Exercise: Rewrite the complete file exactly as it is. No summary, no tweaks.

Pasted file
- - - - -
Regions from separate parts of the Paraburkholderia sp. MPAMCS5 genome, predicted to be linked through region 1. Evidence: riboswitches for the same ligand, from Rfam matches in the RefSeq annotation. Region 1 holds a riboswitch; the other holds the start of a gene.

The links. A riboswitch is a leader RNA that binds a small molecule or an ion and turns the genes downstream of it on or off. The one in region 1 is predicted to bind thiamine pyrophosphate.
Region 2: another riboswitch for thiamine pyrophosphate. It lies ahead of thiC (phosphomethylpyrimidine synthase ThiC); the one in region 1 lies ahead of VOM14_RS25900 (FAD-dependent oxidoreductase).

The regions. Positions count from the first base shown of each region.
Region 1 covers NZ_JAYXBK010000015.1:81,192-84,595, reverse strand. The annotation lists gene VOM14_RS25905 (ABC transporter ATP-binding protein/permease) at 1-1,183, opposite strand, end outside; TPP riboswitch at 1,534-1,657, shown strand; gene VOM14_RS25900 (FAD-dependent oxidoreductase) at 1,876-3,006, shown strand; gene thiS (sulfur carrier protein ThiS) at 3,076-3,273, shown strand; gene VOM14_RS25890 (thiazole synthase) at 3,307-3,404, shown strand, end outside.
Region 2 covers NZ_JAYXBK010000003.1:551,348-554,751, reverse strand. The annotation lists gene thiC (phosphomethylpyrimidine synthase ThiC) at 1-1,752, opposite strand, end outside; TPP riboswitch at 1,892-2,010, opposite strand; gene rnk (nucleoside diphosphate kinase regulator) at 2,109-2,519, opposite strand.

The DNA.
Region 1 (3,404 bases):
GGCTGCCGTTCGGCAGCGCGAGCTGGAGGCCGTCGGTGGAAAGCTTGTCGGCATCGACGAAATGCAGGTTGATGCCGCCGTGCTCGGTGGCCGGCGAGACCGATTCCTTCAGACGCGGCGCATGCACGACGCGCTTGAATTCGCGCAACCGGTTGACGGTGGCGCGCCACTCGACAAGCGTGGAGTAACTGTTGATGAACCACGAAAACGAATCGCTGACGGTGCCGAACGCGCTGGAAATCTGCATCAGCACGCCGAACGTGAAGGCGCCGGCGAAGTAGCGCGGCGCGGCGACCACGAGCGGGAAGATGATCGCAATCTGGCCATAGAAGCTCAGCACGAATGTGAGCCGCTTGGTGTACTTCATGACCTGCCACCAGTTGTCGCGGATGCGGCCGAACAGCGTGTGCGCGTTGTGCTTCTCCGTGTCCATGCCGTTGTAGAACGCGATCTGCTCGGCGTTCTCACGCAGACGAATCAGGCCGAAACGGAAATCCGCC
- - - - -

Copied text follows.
Regions from separate parts of the Paraburkholderia sp. MPAMCS5 genome, predicted to be linked through region 1. Evidence: riboswitches for the same ligand, from Rfam matches in the RefSeq annotation. Region 1 holds a riboswitch; the other holds the start of a gene.

The links. A riboswitch is a leader RNA that binds a small molecule or an ion and turns the genes downstream of it on or off. The one in region 1 is predicted to bind thiamine pyrophosphate.
Region 2: another riboswitch for thiamine pyrophosphate. It lies ahead of thiC (phosphomethylpyrimidine synthase ThiC); the one in region 1 lies ahead of VOM14_RS25900 (FAD-dependent oxidoreductase).

The regions. Positions count from the first base shown of each region.
Region 1 covers NZ_JAYXBK010000015.1:81,192-84,595, reverse strand. The annotation lists gene VOM14_RS25905 (ABC transporter ATP-binding protein/permease) at 1-1,183, opposite strand, end outside; TPP riboswitch at 1,534-1,657, shown strand; gene VOM14_RS25900 (FAD-dependent oxidoreductase) at 1,876-3,006, shown strand; gene thiS (sulfur carrier protein ThiS) at 3,076-3,273, shown strand; gene VOM14_RS25890 (thiazole synthase) at 3,307-3,404, shown strand, end outside.
Region 2 covers NZ_JAYXBK010000003.1:551,348-554,751, reverse strand. The annotation lists gene thiC (phosphomethylpyrimidine synthase ThiC) at 1-1,752, opposite strand, end outside; TPP riboswitch at 1,892-2,010, opposite strand; gene rnk (nucleoside diphosphate kinase regulator) at 2,109-2,519, opposite strand.

The DNA.
Region 1 (3,404 bases):
GGCTGCCGTTCGGCAGCGCGAGCTGGAGGCCGTCGGTGGAAAGCTTGTCGGCATCGACGAAATGCAGGTTGATGCCGCCGTGCTCGGTGGCCGGCGAGACCGATTCCTTCAGACGCGGCGCATGCACGACGCGCTTGAATTCGCGCAACCGGTTGACGGTGGCGCGCCACTCGACAAGCGTGGAGTAACTGTTGATGAACCACGAAAACGAATCGCTGACGGTGCCGAACGCGCTGGAAATCTGCATCAGCACGCCGAACGTGAAGGCGCCGGCGAAGTAGCGCGGCGCGGCGACCACGAGCGGGAAGATGATCGCAATCTGGCCATAGAAGCTCAGCACGAATGTGAGCCGCTTGGTGTACTTCATGACCTGCCACCAGTTGTCGCGGATGCGGCCGAACAGCGTGTGCGCGTTGTGCTTCTCCGTGTCCATGCCGTTGTAGAACGCGATCTGCTCGGCGTTCTCACGCAGACGAATCAGGCCGAAACGGAAATCCGCC